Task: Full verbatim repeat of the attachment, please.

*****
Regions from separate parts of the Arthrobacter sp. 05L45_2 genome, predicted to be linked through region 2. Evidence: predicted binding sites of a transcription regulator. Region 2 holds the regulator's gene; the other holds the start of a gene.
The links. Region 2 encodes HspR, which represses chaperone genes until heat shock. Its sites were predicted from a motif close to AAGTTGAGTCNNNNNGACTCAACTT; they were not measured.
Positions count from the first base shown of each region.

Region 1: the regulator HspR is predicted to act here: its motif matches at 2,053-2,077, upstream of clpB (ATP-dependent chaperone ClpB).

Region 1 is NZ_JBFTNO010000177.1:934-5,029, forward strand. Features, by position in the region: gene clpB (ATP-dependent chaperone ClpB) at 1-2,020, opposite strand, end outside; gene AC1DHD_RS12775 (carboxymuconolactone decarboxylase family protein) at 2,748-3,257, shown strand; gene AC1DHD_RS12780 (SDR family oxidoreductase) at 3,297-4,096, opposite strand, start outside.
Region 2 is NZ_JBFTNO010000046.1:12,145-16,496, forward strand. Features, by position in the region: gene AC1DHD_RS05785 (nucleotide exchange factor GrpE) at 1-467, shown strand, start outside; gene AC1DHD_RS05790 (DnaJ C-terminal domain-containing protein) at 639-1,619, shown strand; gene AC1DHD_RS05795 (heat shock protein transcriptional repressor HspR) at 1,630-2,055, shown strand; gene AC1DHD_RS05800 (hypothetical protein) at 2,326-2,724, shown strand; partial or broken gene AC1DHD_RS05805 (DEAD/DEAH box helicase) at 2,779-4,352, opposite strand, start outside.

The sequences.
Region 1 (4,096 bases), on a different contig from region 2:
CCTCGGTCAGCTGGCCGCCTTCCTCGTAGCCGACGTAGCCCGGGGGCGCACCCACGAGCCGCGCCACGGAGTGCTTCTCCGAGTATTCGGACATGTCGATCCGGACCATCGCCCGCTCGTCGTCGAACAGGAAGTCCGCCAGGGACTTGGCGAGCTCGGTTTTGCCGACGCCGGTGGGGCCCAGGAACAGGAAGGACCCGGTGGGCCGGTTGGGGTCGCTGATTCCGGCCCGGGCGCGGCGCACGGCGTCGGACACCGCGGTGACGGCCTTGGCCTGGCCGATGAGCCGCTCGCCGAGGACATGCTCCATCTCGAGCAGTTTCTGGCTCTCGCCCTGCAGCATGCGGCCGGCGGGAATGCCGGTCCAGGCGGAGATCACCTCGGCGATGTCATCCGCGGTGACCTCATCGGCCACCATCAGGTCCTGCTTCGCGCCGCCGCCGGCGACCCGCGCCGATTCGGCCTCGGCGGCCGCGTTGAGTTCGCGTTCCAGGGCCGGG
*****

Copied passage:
Regions from separate parts of the Arthrobacter sp. 05L45_2 genome, predicted to be linked through region 2. Evidence: predicted binding sites of a transcription regulator. Region 2 holds the regulator's gene; the other holds the start of a gene.
The links. Region 2 encodes HspR, which represses chaperone genes until heat shock. Its sites were predicted from a motif close to AAGTTGAGTCNNNNNGACTCAACTT; they were not measured.
Positions count from the first base shown of each region.

Region 1: the regulator HspR is predicted to act here: its motif matches at 2,053-2,077, upstream of clpB (ATP-dependent chaperone ClpB).

Region 1 is NZ_JBFTNO010000177.1:934-5,029, forward strand. Features, by position in the region: gene clpB (ATP-dependent chaperone ClpB) at 1-2,020, opposite strand, end outside; gene AC1DHD_RS12775 (carboxymuconolactone decarboxylase family protein) at 2,748-3,257, shown strand; gene AC1DHD_RS12780 (SDR family oxidoreductase) at 3,297-4,096, opposite strand, start outside.
Region 2 is NZ_JBFTNO010000046.1:12,145-16,496, forward strand. Features, by position in the region: gene AC1DHD_RS05785 (nucleotide exchange factor GrpE) at 1-467, shown strand, start outside; gene AC1DHD_RS05790 (DnaJ C-terminal domain-containing protein) at 639-1,619, shown strand; gene AC1DHD_RS05795 (heat shock protein transcriptional repressor HspR) at 1,630-2,055, shown strand; gene AC1DHD_RS05800 (hypothetical protein) at 2,326-2,724, shown strand; partial or broken gene AC1DHD_RS05805 (DEAD/DEAH box helicase) at 2,779-4,352, opposite strand, start outside.

The sequences.
Region 1 (4,096 bases), on a different contig from region 2:
CCTCGGTCAGCTGGCCGCCTTCCTCGTAGCCGACGTAGCCCGGGGGCGCACCCACGAGCCGCGCCACGGAGTGCTTCTCCGAGTATTCGGACATGTCGATCCGGACCATCGCCCGCTCGTCGTCGAACAGGAAGTCCGCCAGGGACTTGGCGAGCTCGGTTTTGCCGACGCCGGTGGGGCCCAGGAACAGGAAGGACCCGGTGGGCCGGTTGGGGTCGCTGATTCCGGCCCGGGCGCGGCGCACGGCGTCGGACACCGCGGTGACGGCCTTGGCCTGGCCGATGAGCCGCTCGCCGAGGACATGCTCCATCTCGAGCAGTTTCTGGCTCTCGCCCTGCAGCATGCGGCCGGCGGGAATGCCGGTCCAGGCGGAGATCACCTCGGCGATGTCATCCGCGGTGACCTCATCGGCCACCATCAGGTCCTGCTTCGCGCCGCCGCCGGCGACCCGCGCCGATTCGGCCTCGGCGGCCGCGTTGAGTTCGCGTTCCAGGGCCGGG